By Richard Van Winkle, News of Mill Creek.
Mill Creek’s new contract with Waste Management goes into effect on July 1, 2015.
Residential customers will see significantly lower garbage collection rates, but the rates will be about the same for commercial accounts.
However, businesses have an opportunity to save because their recycling collection rate drops to zero with the new contract. The more they recycle the more they save.
City of Mill Creek staff worked hard last year to negotiate a new contract with Waste Management via a competitive bidding process.
The Mill Creek City Council went along with former City Manager Ken Armstrong’s and Public Works Director Tom Gathmann’s recommendation to execute a new solid waste collection contract at their regular meeting on November 25, 2014.
The total yearly savings for the entire city is estimated to be approximately $240,000. A resident who uses one 32-gallon garbage cart, one 64-gallon recycling cart, and one 96-gallon yard waste cart will save about $45 per year. Click here for a table showing the new rates.
According to Director Gathmann, Mill Creek’s single-family residences recycle pretty well with a 61% waste diversion rate. This means on average out of every 100 pounds of waste produced, 61 pounds goes into the recycle and yard waste carts.
Director Gathmann said that commercial accounts recycle less, with a 20% diversion rate. Because of this he said the new contract, “provides a unique opportunity to undertake an education program directed at Mill Creek businesses to help them take advantage of the contract changes, utilize the new no-cost recycling service, and ultimately reduce their costs for garbage collection.”
In order to help Mill Creek businesses take advantage of the new contract, on March 3rd the Mill Creek City Council unanimously approved Director Gathmann's proposal for a two phased business outreach program as follows:
Phase one - Public education and local outreach.
Waste Management will tell Mill Creek businesses about the savings they can achieve by conducting a public education and local outreach program in May and June of this year. This will be done at no cost to the City as part of the contractually mandated “transition plan.”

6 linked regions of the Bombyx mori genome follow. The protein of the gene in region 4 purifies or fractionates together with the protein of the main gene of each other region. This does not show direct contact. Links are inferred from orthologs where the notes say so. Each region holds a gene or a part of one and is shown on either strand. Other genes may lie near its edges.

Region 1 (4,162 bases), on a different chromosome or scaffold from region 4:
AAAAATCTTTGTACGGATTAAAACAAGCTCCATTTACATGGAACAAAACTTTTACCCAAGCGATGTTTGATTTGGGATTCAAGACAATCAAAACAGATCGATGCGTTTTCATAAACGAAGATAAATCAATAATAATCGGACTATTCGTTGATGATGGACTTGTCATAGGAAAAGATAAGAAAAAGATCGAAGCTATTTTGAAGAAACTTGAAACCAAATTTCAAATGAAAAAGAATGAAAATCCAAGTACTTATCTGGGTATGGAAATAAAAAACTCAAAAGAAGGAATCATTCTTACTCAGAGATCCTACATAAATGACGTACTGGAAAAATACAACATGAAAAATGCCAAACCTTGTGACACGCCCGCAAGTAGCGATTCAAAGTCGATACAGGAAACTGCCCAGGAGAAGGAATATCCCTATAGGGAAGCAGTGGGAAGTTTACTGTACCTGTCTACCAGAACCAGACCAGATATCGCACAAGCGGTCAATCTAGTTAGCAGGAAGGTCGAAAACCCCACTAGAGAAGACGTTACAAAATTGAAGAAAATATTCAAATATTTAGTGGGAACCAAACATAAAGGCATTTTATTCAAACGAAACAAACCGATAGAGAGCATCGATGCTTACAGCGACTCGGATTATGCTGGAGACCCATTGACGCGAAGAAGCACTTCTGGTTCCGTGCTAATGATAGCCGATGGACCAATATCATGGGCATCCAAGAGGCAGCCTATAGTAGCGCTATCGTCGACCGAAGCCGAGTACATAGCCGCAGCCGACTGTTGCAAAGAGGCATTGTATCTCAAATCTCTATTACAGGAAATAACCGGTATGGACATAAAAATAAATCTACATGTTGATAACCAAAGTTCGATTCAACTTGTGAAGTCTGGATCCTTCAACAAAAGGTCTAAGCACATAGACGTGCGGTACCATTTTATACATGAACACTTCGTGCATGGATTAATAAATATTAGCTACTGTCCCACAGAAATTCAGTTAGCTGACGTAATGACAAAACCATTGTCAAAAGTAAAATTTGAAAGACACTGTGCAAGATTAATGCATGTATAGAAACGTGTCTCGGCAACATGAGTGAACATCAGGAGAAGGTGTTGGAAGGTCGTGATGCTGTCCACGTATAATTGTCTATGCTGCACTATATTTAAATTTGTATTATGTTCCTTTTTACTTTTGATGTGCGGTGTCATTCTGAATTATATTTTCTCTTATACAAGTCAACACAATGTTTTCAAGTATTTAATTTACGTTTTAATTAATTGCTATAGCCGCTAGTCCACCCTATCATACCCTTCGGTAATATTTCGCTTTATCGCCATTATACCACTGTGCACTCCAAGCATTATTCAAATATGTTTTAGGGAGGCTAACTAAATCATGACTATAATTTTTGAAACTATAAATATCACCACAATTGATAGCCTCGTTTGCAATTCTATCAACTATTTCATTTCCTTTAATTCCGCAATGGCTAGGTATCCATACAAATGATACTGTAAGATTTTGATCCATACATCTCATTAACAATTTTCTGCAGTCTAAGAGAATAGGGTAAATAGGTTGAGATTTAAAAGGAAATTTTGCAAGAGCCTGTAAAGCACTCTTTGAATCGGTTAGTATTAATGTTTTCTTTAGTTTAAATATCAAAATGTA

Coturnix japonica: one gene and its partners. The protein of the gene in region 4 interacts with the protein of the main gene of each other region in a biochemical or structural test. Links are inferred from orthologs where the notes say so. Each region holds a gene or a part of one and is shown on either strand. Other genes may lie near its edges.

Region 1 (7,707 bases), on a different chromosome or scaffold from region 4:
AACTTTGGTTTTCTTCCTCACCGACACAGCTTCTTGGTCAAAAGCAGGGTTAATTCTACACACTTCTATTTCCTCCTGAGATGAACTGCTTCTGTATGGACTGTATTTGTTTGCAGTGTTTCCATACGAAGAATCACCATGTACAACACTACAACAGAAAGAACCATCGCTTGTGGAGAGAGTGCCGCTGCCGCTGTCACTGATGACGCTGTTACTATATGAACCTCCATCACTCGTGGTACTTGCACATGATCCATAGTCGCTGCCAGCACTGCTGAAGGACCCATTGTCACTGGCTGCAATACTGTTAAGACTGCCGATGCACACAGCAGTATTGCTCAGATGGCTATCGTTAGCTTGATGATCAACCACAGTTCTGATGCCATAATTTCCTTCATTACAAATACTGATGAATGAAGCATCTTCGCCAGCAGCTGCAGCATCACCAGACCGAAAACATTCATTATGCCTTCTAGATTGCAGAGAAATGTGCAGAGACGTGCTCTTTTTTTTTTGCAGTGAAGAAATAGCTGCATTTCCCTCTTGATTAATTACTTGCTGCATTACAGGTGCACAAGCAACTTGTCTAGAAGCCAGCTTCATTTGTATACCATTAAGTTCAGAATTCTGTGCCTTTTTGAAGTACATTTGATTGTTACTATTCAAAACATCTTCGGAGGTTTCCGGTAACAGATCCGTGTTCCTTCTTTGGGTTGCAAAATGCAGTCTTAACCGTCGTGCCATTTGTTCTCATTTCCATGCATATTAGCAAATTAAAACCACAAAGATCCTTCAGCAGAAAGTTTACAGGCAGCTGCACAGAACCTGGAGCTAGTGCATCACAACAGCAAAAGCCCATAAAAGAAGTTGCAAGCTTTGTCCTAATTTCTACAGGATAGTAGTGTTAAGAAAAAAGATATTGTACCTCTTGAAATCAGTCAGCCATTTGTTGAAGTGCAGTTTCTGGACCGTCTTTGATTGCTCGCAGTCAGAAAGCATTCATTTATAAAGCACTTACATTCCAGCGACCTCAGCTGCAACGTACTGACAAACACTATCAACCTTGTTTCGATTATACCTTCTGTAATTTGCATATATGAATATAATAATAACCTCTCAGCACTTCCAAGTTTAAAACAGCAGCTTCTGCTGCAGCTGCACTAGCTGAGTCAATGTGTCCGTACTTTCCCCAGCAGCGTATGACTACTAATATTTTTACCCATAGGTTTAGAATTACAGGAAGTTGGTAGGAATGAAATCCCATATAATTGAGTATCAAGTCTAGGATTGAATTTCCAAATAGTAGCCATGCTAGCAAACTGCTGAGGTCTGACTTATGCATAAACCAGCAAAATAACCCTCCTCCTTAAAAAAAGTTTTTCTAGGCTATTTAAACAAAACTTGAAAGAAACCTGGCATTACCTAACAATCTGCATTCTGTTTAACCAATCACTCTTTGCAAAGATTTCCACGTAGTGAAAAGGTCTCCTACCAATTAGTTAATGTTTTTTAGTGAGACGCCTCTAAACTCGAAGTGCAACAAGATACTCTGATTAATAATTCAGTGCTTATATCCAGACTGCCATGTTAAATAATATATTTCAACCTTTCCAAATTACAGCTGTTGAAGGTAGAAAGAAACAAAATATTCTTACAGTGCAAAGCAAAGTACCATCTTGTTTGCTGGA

This will be a good foundation-building exercise explaining the recycling advantages, but is a one-time effort with limited follow-up.
Phase two - Business outreach.
This effort will start when the new contract comes into effect in July and will continue for two years. A private contractor hired by the City will work one-on-one with Mill Creek businesses to help them get the most out of the free recycling service.
A Coordinated Prevention Grant (CPG) program available to Mill Creek through the Washington State Department of Ecology will fund 75% of the effort. Mill Creek has never applied for or received this grant.
According to Director Gathmann, this CPG program was authorized by the Washington State Legislature to minimize environmental contamination and is funded by the Model Toxic Control Act. He said that Snohomish County shares its CPG allocation to cities within the county and Mill Creek is eligible for up to $35,557, which requires a 25% match.
This means the cost to Mill Creek for phase two of the business outreach would be $8,889 and the grant would be $26,668 for a total cost of $35,557.
Other Snohomish County cities that are now receiving CPG funds and plan to submit applications for the 2015-2017 grant cycle include Arlington, Bothell, Edmonds, Everett, Lynnwood, Marysville, Stanwood and Sultan.
CPG funding approval for the 2015-2017 will be decided by the Washington State Legislature in the next few months. Phase two of the Mill Creek's business outreach will begin in July if the funding is approved.